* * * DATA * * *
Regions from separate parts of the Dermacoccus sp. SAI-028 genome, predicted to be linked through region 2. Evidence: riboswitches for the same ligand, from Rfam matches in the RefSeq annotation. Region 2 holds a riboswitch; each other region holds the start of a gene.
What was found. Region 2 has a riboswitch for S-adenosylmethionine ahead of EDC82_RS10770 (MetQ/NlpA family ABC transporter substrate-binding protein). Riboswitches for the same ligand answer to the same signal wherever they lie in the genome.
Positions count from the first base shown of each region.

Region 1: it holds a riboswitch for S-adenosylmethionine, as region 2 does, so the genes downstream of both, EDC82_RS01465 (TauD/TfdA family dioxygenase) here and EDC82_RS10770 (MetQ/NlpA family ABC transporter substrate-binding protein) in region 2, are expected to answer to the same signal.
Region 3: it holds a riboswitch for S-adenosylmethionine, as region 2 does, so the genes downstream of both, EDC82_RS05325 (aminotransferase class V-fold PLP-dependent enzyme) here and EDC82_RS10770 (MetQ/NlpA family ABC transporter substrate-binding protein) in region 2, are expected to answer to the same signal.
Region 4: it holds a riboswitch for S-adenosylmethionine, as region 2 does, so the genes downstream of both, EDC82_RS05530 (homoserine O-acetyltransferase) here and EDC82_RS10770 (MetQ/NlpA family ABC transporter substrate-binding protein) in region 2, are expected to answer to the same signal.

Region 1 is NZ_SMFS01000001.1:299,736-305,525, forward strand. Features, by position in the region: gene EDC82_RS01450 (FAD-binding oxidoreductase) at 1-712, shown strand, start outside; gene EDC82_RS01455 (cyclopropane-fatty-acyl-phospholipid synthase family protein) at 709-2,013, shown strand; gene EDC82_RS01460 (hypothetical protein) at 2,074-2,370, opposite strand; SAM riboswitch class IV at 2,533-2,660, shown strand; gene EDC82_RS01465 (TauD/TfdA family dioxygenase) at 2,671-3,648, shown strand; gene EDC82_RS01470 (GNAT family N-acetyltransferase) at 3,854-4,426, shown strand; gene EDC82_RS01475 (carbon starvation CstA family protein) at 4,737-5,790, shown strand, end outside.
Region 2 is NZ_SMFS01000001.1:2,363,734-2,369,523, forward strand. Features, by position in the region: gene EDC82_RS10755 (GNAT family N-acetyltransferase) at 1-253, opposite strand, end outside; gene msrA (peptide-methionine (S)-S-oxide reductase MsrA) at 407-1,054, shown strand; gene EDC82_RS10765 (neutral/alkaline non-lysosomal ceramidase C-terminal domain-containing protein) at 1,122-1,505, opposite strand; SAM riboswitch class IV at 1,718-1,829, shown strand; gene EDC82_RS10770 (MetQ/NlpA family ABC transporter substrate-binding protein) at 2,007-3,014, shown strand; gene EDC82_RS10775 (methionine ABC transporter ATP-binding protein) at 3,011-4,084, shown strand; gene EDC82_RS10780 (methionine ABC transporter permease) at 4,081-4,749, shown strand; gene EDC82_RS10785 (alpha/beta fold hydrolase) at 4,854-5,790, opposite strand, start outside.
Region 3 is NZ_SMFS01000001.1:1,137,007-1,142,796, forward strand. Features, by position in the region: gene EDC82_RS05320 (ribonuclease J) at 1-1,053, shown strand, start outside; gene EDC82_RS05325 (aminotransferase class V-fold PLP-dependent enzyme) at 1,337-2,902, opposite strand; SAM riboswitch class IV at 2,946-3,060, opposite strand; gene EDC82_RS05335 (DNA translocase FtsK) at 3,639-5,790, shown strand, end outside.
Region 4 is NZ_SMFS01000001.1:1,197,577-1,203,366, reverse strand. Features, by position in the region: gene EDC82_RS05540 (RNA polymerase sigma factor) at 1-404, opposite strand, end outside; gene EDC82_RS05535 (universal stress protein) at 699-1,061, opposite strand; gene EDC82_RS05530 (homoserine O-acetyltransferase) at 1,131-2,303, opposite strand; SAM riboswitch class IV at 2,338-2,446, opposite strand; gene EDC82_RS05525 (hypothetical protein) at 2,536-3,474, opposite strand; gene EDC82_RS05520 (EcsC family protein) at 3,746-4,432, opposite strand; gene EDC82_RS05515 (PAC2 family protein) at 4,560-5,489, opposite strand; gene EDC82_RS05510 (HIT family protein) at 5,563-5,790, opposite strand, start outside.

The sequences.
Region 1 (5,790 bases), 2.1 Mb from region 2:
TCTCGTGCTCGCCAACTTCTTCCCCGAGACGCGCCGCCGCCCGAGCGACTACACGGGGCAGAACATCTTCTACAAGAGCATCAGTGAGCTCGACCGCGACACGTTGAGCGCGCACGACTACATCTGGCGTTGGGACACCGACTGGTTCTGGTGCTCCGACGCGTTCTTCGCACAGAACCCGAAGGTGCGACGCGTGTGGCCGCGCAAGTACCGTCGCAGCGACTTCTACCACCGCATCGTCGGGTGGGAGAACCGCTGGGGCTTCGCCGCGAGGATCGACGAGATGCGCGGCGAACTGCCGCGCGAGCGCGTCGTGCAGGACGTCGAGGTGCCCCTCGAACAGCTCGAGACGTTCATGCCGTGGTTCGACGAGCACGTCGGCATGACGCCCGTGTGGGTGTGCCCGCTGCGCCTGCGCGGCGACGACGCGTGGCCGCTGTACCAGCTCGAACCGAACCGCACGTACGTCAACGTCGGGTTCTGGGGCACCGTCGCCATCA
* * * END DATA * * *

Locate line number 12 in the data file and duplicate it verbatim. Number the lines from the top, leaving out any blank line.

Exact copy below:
Region 1 (5,790 bases), 2.1 Mb from region 2: